Born in Cambridge, she was the daughter of F. C. Field-Hyde, a renowned teacher of music, from whom she received her first lessons on the violin and piano at the age of six and later her training as a singer. For many years she played violin in the orchestra of the Cambridge University Musical Association, and in 1928 she made her singing debut in a Cums production of Purcell's King Arthur; this established her as an interpreter of Purcell.
She now concentrated on her singing and acting career and in 1935 played Ariel in The Tempest at Stratford-upon-Avon. The following year she created the part of Angelica in Ralph Vaughan Williams's extravaganza The Poisoned Kiss, and was engaged by John Christie for the 1937 Glyndebourne season - as Barbarina in The Marriage of Figaro and Papagena to the Papageno of Roy Henderson. She sang in the first broadcast of Monteverdi's Vespro della Beata Vergine in 1947 and Poppea in a concert performance of L'Incoronazione di Poppea in 1948.
In 1951 she formed the Golden Age Singers to perform English music during the 1952 Festival of Britain, and these five singers gained a reputation at home and abroad specialising in the madrigals of John Dowland, Thomas Weelkes and other British composers, as well as of the Italians Marenzio and Monteverdi. They made a number of successful recordings.
Field-Hyde was a fine interpreter of 19th- and 20th-century music; she gave the first performance of Elisabeth Lutyens' O saisons, O chateaux! (1947) and took part in the first English performance of Malipiero's Mondi Celesti (1955). She also specialised in French song, having completed her singing studies in Paris with the French tenor and musicologist Yves Tinayre.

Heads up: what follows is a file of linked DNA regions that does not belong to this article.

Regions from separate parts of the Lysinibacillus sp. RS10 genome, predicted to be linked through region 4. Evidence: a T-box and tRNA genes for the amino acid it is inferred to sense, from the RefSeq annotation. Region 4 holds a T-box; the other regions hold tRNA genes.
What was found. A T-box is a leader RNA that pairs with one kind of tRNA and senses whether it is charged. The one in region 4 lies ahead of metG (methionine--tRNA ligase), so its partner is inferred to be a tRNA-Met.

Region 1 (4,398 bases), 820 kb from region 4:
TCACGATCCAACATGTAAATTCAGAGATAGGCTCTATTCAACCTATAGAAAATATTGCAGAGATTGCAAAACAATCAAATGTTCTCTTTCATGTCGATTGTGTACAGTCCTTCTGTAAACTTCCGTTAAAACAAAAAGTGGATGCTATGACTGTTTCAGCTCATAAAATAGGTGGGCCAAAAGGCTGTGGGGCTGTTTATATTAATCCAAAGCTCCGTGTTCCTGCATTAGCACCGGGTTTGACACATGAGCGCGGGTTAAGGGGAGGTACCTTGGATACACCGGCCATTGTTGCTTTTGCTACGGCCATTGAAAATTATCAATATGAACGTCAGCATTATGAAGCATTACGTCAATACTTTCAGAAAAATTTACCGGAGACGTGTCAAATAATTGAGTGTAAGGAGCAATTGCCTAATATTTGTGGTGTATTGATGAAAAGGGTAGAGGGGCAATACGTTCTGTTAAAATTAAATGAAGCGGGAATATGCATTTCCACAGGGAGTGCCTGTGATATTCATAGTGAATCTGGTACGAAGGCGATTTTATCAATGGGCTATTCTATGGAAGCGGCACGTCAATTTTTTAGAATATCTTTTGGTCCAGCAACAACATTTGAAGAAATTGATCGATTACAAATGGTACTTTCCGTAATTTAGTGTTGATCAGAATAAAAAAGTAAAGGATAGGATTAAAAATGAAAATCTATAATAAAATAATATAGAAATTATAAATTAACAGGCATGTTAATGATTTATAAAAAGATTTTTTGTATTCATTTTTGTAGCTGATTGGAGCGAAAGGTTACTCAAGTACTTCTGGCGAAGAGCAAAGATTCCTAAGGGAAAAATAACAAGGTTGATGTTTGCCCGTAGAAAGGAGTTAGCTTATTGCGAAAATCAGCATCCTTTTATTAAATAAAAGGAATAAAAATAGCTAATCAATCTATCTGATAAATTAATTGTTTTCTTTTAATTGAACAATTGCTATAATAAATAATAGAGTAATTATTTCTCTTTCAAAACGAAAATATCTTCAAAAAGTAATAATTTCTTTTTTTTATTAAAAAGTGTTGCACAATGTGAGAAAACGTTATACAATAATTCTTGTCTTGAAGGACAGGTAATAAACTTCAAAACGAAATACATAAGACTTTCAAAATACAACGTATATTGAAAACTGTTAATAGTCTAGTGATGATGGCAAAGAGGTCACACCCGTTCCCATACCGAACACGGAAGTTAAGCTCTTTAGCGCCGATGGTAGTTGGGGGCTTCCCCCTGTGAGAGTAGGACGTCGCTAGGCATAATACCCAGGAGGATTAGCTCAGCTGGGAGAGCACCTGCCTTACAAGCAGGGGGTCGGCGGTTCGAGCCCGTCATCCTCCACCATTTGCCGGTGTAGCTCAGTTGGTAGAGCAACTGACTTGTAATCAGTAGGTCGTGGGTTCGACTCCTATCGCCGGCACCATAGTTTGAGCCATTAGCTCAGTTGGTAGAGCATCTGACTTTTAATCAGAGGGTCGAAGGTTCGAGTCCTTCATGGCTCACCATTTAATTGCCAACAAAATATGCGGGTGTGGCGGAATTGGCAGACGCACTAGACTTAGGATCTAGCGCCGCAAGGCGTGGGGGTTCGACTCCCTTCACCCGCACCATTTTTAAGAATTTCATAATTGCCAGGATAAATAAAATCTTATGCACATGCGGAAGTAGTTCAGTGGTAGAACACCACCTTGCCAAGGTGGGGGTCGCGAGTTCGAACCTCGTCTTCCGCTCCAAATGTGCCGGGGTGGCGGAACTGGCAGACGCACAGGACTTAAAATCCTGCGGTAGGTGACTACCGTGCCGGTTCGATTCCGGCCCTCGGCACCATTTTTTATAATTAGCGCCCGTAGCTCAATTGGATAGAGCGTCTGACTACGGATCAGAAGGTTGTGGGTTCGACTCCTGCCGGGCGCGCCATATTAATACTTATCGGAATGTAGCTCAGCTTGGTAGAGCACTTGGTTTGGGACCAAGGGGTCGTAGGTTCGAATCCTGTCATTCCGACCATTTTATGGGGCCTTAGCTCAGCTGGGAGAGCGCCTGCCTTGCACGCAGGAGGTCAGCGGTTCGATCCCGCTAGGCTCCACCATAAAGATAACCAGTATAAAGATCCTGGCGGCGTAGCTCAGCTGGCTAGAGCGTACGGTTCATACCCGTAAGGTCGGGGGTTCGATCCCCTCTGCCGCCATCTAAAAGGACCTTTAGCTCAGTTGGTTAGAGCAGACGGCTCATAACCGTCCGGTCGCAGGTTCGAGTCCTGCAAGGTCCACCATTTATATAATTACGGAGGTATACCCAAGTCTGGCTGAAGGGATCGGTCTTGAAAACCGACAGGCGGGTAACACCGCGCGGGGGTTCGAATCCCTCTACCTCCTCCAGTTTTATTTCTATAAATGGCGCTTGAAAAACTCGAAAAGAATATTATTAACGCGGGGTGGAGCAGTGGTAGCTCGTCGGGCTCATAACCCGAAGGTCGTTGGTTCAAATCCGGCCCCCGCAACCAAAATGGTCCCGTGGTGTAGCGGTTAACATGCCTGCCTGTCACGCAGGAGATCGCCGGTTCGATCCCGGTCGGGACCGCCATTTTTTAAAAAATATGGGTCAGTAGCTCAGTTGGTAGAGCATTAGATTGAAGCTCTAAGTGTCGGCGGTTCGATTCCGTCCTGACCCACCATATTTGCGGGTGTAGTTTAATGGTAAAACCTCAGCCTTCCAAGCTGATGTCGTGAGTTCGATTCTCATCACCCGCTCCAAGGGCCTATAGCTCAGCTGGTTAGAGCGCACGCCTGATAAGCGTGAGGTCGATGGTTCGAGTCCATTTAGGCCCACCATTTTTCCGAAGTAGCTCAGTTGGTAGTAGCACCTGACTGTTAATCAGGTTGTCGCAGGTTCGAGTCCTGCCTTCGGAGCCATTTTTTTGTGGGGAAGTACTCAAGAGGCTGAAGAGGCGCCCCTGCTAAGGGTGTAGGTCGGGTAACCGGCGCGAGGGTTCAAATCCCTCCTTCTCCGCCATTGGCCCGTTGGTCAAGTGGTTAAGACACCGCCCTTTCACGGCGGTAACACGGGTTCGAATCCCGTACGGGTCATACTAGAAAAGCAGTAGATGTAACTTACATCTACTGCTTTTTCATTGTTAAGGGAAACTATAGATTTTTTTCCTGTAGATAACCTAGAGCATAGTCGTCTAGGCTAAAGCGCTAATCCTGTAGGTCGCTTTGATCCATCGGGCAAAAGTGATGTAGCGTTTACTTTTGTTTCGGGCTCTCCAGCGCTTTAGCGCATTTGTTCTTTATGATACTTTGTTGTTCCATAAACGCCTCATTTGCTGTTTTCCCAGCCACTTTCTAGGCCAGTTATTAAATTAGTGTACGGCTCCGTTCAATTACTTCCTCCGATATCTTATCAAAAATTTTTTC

As a teacher, Field-Hyde was exceptional in that she was adept at finding a remedy for bad habits formed so often by incorrect teaching. Voice production, she said, was probably the most vulnerable musical study because so few teachers knew how to train the individual voice to work within its own limitations. Her methods were based on assessing the natural potential of each student and her results were often astounding.
Her own voice was sweet, pure and rich at same time, while every syllable could be heard without any sacrifice to the music itself. Her intelligent approach made her performances as a soloist and in her group outstanding. As a woman, she was diminutive, physically attractive and possessed of a delightful bubbly sense of humour.
She married in 1947, Eric Sharples, News Editor of the Arabic Programme in the BBC World Service; he died in 1987.
Margaret Field-Hyde, singer and teacher: born Cambridge 4 May 1905; married 1947 Eric Sharples (died 1987); died Goring-on-Thames 17 December 1995.Reuse content